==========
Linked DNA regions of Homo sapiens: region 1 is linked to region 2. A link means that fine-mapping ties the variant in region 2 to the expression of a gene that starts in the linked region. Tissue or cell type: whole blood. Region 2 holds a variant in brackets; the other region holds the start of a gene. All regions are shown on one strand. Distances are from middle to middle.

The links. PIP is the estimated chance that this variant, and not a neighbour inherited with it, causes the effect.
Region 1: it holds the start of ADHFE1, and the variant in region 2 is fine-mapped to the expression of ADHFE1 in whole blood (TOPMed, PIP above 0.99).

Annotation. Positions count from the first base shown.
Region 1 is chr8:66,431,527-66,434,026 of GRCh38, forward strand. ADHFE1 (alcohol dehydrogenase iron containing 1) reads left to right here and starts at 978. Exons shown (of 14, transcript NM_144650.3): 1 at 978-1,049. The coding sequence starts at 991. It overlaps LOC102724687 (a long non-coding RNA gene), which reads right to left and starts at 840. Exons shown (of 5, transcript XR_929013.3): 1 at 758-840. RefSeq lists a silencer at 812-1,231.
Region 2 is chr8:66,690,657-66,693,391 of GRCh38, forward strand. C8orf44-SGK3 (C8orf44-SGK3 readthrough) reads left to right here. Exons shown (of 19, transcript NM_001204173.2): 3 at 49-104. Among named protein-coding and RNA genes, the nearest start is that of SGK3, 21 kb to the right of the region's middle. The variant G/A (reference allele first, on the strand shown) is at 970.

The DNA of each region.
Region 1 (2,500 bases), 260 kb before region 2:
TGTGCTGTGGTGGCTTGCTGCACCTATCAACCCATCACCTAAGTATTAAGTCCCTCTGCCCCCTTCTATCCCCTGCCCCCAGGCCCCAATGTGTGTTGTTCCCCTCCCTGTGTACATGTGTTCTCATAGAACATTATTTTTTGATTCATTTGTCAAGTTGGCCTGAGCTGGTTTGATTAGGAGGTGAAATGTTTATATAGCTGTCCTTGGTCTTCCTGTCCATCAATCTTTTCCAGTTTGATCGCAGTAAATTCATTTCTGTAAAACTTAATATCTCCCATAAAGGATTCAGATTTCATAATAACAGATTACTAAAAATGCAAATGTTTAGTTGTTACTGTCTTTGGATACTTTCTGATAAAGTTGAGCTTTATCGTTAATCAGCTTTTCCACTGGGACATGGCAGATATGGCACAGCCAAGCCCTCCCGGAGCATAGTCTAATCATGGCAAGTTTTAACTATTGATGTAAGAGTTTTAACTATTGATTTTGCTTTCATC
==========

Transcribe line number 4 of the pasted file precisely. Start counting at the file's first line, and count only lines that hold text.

Annotation. Positions count from the first base shown.